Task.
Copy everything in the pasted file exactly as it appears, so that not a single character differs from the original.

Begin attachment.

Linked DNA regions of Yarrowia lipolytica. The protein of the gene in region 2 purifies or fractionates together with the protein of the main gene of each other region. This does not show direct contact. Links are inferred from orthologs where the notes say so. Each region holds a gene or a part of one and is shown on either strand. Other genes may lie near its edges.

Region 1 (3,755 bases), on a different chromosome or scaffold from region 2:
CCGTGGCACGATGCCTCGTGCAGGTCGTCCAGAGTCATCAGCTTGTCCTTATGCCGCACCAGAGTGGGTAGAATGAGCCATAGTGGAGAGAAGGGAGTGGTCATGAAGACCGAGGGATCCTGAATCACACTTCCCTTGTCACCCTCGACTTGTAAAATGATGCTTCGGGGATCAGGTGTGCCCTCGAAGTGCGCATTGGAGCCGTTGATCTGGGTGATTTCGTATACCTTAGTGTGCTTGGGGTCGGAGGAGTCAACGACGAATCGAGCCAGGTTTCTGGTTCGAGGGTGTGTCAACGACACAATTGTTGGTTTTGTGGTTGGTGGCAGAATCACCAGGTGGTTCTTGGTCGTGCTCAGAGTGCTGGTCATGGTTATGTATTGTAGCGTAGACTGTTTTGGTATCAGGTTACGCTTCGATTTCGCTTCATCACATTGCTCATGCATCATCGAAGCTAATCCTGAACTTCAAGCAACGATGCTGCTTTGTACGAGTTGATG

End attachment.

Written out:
Linked DNA regions of Yarrowia lipolytica. The protein of the gene in region 2 purifies or fractionates together with the protein of the main gene of each other region. This does not show direct contact. Links are inferred from orthologs where the notes say so. Each region holds a gene or a part of one and is shown on either strand. Other genes may lie near its edges.

Region 1 (3,755 bases), on a different chromosome or scaffold from region 2:
CCGTGGCACGATGCCTCGTGCAGGTCGTCCAGAGTCATCAGCTTGTCCTTATGCCGCACCAGAGTGGGTAGAATGAGCCATAGTGGAGAGAAGGGAGTGGTCATGAAGACCGAGGGATCCTGAATCACACTTCCCTTGTCACCCTCGACTTGTAAAATGATGCTTCGGGGATCAGGTGTGCCCTCGAAGTGCGCATTGGAGCCGTTGATCTGGGTGATTTCGTATACCTTAGTGTGCTTGGGGTCGGAGGAGTCAACGACGAATCGAGCCAGGTTTCTGGTTCGAGGGTGTGTCAACGACACAATTGTTGGTTTTGTGGTTGGTGGCAGAATCACCAGGTGGTTCTTGGTCGTGCTCAGAGTGCTGGTCATGGTTATGTATTGTAGCGTAGACTGTTTTGGTATCAGGTTACGCTTCGATTTCGCTTCATCACATTGCTCATGCATCATCGAAGCTAATCCTGAACTTCAAGCAACGATGCTGCTTTGTACGAGTTGATG